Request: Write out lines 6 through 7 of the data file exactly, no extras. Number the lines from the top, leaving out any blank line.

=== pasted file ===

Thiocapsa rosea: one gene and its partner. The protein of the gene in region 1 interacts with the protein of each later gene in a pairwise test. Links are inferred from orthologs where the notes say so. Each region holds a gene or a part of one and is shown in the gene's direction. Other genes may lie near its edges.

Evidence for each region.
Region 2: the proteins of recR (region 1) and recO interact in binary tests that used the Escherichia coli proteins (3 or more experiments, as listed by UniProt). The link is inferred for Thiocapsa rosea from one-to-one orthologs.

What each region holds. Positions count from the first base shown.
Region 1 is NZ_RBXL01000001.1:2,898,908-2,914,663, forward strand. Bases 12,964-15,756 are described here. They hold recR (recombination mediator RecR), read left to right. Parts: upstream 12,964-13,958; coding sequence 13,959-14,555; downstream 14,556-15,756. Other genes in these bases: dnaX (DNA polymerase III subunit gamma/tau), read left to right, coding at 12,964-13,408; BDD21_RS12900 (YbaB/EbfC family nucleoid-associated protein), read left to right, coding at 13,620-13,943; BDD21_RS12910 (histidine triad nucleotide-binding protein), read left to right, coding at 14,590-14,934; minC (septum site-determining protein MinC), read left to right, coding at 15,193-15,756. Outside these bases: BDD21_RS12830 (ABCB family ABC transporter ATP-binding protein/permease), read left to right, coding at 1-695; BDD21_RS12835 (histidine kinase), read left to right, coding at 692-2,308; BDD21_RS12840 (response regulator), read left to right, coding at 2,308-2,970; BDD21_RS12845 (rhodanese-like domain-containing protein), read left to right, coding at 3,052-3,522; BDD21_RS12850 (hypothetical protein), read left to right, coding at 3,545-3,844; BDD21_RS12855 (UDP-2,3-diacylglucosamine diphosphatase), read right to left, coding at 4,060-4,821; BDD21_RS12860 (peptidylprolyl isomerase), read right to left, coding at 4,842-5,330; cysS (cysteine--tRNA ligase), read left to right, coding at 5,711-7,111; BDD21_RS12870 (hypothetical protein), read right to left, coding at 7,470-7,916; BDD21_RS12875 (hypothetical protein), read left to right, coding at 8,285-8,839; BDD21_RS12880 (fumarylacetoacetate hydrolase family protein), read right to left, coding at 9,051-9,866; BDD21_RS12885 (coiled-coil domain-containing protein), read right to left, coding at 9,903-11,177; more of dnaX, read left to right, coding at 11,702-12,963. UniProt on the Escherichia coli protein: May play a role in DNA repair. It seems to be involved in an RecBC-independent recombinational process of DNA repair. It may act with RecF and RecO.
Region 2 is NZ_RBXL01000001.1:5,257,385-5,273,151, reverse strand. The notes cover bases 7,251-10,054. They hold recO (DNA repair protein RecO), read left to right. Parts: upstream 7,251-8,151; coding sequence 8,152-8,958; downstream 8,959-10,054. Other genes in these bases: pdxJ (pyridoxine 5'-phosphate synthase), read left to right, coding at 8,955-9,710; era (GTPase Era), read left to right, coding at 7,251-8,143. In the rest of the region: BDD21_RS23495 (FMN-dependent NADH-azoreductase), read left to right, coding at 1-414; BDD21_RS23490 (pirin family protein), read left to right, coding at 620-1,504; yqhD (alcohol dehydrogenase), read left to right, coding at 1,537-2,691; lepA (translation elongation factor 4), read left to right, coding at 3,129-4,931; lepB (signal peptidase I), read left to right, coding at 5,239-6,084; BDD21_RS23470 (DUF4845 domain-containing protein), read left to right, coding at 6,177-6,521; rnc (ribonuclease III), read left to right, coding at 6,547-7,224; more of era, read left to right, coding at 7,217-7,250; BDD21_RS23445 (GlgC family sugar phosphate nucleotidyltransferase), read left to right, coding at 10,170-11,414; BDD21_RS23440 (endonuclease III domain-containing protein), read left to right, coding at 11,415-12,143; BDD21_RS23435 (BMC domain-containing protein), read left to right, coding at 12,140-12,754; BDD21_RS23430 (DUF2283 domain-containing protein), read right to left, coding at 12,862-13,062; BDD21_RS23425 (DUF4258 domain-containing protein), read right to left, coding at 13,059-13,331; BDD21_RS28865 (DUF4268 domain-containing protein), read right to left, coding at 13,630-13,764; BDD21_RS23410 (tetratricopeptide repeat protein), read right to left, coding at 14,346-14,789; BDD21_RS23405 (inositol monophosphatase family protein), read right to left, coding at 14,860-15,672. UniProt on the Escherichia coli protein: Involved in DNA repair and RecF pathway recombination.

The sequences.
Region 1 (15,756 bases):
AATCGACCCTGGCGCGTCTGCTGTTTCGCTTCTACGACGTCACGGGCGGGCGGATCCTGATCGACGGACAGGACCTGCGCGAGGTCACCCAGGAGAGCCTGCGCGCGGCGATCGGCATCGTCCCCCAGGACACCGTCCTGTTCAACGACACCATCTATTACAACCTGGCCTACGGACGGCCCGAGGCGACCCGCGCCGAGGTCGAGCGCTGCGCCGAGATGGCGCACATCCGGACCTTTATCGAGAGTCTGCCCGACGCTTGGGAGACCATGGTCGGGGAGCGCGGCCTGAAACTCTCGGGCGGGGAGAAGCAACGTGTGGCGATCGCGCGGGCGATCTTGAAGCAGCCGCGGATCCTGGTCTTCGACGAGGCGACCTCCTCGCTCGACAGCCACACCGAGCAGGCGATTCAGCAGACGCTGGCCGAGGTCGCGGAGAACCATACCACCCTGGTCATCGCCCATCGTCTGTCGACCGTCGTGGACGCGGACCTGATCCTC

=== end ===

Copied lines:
Region 2 is NZ_RBXL01000001.1:5,257,385-5,273,151, reverse strand. The notes cover bases 7,251-10,054. They hold recO (DNA repair protein RecO), read left to right. Parts: upstream 7,251-8,151; coding sequence 8,152-8,958; downstream 8,959-10,054. Other genes in these bases: pdxJ (pyridoxine 5'-phosphate synthase), read left to right, coding at 8,955-9,710; era (GTPase Era), read left to right, coding at 7,251-8,143. In the rest of the region: BDD21_RS23495 (FMN-dependent NADH-azoreductase), read left to right, coding at 1-414; BDD21_RS23490 (pirin family protein), read left to right, coding at 620-1,504; yqhD (alcohol dehydrogenase), read left to right, coding at 1,537-2,691; lepA (translation elongation factor 4), read left to right, coding at 3,129-4,931; lepB (signal peptidase I), read left to right, coding at 5,239-6,084; BDD21_RS23470 (DUF4845 domain-containing protein), read left to right, coding at 6,177-6,521; rnc (ribonuclease III), read left to right, coding at 6,547-7,224; more of era, read left to right, coding at 7,217-7,250; BDD21_RS23445 (GlgC family sugar phosphate nucleotidyltransferase), read left to right, coding at 10,170-11,414; BDD21_RS23440 (endonuclease III domain-containing protein), read left to right, coding at 11,415-12,143; BDD21_RS23435 (BMC domain-containing protein), read left to right, coding at 12,140-12,754; BDD21_RS23430 (DUF2283 domain-containing protein), read right to left, coding at 12,862-13,062; BDD21_RS23425 (DUF4258 domain-containing protein), read right to left, coding at 13,059-13,331; BDD21_RS28865 (DUF4268 domain-containing protein), read right to left, coding at 13,630-13,764; BDD21_RS23410 (tetratricopeptide repeat protein), read right to left, coding at 14,346-14,789; BDD21_RS23405 (inositol monophosphatase family protein), read right to left, coding at 14,860-15,672. UniProt on the Escherichia coli protein: Involved in DNA repair and RecF pathway recombination.

The sequences.